Pre-tax vs. after-tax IRA withdrawals

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Q. Back in the 1980s when I was working, I contributed to an IRA with pre-tax and after-tax money. The after-tax total was $16,000. Now that I’m withdrawing money from my IRA, I have to fill out a special tax form every year to show how much of the distribution came from after-tax dollars. Is there a way to take the balance of the after-tax money in one shot and not mix it with my regular withdrawals?
— Tax form weary

A. First, here’s an IRA tidbit.

Most people think IRA stands for Individual Retirement Account, but it really stands for Individual Retirement Arrangement.

Anyway, there are three types of IRAs: traditional or deductible IRAs, nondeductible IRAs and Roth IRAs.

Given that you made your contributions in the 80s — before the 1997 birth of the Roth IRA — we can eliminate that type from the discussion.

“What you refer to as an IRA contribution made with after-tax money I am interpreting to be a nondeductible IRA,” said Neil Becourtney, a certified public accountant and tax partner with CohnReznick in Eatontown. “To make any IRA contribution, one must have earned income equal to or exceeding the IRA contribution.”

Becourtney said an individual can make a nondeductible IRA contribution when they are an active participant in an employer provided retirement plan (a box on Form W-2 is checked to indicate this) precluding a deductible IRA contribution based on the level of their modified adjusted gross income (AGI).

Using a single taxpayer for illustration purposes, Becourtney said, if modified AGI exceeded $71,000 for 2016 and the individual was a participant in an employer-provided retirement plan, then the taxpayer is prohibited from making a deductible IRA contribution.

Because no deduction is obtained when one makes a nondeductible IRA contribution, when one begins receiving IRA distributions a portion of the amounts withdrawn are nontaxable, he said. This is tracked on IRS Form 8606 – Nondeductible IRAs.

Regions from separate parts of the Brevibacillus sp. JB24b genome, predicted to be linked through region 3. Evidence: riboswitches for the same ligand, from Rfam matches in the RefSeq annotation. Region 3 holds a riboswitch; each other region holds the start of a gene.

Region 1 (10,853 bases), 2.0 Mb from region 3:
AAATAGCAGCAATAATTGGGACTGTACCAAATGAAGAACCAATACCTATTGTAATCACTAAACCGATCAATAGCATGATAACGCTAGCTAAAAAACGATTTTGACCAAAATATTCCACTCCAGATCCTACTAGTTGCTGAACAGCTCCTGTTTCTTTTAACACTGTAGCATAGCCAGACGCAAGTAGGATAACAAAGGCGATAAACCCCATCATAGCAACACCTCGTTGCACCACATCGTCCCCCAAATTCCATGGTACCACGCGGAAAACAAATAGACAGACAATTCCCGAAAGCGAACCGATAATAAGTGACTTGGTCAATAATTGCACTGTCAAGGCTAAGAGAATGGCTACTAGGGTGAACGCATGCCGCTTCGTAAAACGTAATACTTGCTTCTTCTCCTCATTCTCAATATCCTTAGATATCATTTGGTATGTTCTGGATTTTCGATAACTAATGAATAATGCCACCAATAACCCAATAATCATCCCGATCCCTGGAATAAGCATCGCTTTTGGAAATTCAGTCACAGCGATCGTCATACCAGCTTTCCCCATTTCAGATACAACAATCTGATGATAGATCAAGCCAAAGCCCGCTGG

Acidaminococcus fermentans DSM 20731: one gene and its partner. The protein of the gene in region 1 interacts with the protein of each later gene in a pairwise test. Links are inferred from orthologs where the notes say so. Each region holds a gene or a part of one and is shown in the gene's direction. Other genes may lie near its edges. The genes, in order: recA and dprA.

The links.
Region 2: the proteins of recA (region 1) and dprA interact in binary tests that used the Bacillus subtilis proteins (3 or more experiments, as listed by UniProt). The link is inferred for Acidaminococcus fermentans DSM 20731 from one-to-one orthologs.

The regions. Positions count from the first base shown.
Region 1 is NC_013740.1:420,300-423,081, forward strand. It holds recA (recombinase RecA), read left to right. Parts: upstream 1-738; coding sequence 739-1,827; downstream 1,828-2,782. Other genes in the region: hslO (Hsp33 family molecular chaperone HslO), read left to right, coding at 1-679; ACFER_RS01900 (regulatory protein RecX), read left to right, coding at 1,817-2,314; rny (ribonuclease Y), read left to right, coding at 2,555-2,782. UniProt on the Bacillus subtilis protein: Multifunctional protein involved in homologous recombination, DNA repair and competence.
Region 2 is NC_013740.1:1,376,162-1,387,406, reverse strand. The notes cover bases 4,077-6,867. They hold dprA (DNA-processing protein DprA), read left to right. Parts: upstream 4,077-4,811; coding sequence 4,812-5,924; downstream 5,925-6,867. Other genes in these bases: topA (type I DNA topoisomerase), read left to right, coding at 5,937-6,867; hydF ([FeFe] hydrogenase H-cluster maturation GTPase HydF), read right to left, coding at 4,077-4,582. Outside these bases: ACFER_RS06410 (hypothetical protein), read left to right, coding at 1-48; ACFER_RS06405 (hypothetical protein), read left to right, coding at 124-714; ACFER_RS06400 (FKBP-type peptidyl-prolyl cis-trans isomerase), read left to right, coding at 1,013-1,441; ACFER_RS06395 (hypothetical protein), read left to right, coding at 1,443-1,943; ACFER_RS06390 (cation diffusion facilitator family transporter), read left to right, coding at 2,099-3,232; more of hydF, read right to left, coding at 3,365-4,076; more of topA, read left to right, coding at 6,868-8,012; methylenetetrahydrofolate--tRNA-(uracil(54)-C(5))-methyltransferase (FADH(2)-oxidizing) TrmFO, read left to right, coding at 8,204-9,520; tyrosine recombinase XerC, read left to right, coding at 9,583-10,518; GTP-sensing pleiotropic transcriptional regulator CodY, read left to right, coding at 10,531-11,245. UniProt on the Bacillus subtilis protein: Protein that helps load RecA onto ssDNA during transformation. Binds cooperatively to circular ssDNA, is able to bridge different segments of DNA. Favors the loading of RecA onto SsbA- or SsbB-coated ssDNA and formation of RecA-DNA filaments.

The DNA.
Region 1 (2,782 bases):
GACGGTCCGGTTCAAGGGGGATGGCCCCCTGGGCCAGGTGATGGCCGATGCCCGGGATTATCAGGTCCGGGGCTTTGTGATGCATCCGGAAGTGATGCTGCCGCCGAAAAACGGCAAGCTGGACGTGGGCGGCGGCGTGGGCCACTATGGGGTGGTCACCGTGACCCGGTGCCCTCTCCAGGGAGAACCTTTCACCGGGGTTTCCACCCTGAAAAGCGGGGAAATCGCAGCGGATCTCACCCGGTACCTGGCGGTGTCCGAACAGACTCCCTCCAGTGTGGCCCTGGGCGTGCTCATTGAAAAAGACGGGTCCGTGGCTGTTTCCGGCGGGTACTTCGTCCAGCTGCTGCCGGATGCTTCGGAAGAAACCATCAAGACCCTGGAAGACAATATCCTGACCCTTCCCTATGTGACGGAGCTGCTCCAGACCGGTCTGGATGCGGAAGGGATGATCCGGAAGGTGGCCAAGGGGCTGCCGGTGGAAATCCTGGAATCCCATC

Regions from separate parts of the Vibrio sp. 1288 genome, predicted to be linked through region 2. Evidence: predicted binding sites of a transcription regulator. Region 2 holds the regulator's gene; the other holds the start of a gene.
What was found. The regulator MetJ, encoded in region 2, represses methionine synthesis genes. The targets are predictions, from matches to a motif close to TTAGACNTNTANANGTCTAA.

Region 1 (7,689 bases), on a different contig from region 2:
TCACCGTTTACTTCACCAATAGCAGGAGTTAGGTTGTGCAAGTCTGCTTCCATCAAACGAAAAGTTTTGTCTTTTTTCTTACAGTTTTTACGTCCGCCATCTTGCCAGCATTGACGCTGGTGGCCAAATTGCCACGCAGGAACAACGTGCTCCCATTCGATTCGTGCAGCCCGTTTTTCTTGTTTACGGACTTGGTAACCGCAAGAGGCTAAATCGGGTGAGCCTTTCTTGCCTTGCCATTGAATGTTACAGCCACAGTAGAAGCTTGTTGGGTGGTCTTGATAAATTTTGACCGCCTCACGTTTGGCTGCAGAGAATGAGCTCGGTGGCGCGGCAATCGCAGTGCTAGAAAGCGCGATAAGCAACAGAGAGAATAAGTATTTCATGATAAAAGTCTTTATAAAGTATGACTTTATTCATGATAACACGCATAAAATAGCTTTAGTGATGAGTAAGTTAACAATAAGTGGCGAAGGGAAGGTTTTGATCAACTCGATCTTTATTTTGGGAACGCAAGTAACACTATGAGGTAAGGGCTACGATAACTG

“Once a taxpayer makes any nondeductible IRA contribution, they need to file Form 8606 annually until they no longer have any IRA balances,” he said. “A taxpayer cannot choose to allocate their IRA distributions specifically against the tax basis created in previous years by the nondeductible contributions.”

Becourtney offered this example.

Let’s assume in your situation that as of Dec. 31, 2016, the value of all IRAs held by you totaled $100,000. The additional $84,000 above your $16,000 of nondeductible contributions reflects a combination of deductible contributions and investment growth.

“As your nondeductible contributions are 16 percent of the total IRA value, 16 percent or 16 cents of every dollar you may have withdrawn during 2016 is nontaxable,” he said. “If I further assume that you took a $4,000 IRA distribution during 2016, $640 would be nontaxable.”

Then you’d begin 2017 with a tax basis of $15,360 for your nondeductible IRA contributions.

This kind of calculation will need to be made each year, he said.

“If in 2017 you withdraw $20,000 from your IRA, you cannot apply the remaining $15,360 of basis against the 2017 distributions but rather this must be done proportionately,” he said.

Becourtney said it’s important to note this example pertains solely to the federal treatment. For New Jersey, a similar calculation is needed, however, the amounts may differ as New Jersey has never allowed a deduction for any IRA contributions.

It might be time for you to visit with a tax preparer.

Email your questions to moc.p1529644232leHye1529644232noMJN1529644232@ksA1529644232. presents certain general financial planning principles and advice, but should never be viewed as a substitute for obtaining advice from a personal professional advisor who understands your unique individual circumstances.